According to the goals of the study, the intended tools, including the demographic specifications (such as age, gender, income, education, and marital status), the questionnaire of living with chronic pain and the questionnaire of chronic pain acceptance were used (25-28). The questionnaire of lifestyle with chronic pain in elderly has 15 questions and investigates two areas of personal lifestyle (eight questions) and lifestyle (seven questions). The statements of the above-mentioned tools were designed in five-degree reverse Likert scale as always (zero), often (one score), sometimes (two scores), rarely (three scores), and never (four scores) and the obtained score was within 0 to 60. A higher score represented more appropriate lifestyle with chronic pain. This questionnaire was valid in terms of face, content, and construct and its reliability was determined through internal consistency of a = 0.85 and stability through retesting using intra-clustering correlation coefficient of 0.85 (25, 26).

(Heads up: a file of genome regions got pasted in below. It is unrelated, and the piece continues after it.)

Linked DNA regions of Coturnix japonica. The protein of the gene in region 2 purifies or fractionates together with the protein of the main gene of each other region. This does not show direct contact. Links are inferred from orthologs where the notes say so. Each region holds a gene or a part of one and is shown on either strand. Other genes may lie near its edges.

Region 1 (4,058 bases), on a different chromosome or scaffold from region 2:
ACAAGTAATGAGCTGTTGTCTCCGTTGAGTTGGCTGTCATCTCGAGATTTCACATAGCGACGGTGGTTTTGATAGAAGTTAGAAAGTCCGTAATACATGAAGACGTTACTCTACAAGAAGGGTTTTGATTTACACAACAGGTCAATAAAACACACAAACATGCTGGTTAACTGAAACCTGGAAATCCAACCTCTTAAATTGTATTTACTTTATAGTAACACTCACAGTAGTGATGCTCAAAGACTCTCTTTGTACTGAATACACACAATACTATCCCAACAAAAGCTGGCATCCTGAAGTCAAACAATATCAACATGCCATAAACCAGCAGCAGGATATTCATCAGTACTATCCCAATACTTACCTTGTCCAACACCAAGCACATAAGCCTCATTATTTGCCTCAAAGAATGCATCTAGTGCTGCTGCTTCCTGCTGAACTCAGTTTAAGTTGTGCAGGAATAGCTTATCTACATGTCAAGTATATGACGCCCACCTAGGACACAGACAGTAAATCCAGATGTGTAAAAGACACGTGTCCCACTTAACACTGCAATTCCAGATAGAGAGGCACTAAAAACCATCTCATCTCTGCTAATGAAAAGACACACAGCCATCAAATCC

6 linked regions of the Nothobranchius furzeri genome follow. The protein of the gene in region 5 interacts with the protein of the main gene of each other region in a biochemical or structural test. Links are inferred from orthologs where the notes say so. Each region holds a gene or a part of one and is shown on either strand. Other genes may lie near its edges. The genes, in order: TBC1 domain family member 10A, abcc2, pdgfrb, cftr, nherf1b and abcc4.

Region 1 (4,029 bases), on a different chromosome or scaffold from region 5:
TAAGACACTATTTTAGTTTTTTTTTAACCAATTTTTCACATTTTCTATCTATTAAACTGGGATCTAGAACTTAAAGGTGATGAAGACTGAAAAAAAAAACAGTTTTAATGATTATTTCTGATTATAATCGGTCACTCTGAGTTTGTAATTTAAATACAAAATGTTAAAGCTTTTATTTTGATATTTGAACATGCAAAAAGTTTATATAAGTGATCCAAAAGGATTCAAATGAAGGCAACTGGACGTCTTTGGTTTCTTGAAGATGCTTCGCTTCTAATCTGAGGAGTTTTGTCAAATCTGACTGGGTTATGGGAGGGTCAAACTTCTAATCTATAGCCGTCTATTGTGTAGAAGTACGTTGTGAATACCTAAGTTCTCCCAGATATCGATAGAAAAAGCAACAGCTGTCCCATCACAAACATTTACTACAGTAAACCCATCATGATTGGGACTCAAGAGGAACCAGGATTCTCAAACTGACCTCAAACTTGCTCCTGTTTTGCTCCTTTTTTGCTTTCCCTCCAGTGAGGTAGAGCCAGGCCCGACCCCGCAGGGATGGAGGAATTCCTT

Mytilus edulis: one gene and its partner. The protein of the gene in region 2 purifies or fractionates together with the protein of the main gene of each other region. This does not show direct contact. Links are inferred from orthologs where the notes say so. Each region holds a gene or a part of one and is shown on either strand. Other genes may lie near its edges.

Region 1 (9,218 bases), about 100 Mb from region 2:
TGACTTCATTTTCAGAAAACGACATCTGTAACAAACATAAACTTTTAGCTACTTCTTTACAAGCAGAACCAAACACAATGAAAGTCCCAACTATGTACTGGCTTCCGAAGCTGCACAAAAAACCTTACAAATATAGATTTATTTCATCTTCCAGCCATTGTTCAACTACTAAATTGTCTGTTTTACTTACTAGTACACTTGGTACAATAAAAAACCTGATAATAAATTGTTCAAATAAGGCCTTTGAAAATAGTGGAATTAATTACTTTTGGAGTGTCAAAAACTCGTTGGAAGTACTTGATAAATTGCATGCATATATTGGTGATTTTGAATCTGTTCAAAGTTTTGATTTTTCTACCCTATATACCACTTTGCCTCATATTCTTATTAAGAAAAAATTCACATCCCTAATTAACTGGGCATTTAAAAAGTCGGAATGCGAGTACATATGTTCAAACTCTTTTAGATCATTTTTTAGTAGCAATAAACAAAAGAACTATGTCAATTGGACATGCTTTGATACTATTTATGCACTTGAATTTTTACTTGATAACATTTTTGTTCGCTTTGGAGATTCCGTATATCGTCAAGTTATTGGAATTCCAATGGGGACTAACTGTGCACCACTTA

The questionnaire of chronic pain acceptance in elderly has seven questions in two areas of pain (two questions) and the effort for reducing it (five questions). The statements of the above-mentioned tools are designed in five-degree Likert scale as always (four scores), often (three scores), sometimes (two scores), rarely (one score) and never (0 score) and the obtained score is within 0 to 28 and obtaining a higher score indicates the appropriateness of chronic pain acceptance in elderly. This questionnaire has face, content, and construct validity and its reliability has been determined through internal consistency of a = 0.83 and stability through retesting using intra-clustering correlation coefficient as 0.85 (27, 28).
The obtained data of this study was analyzed using SPSS16 statistical software, descriptive statistics (mean, standard deviation and the table of frequency distribution), and inferential tests (independent t and ANOVA).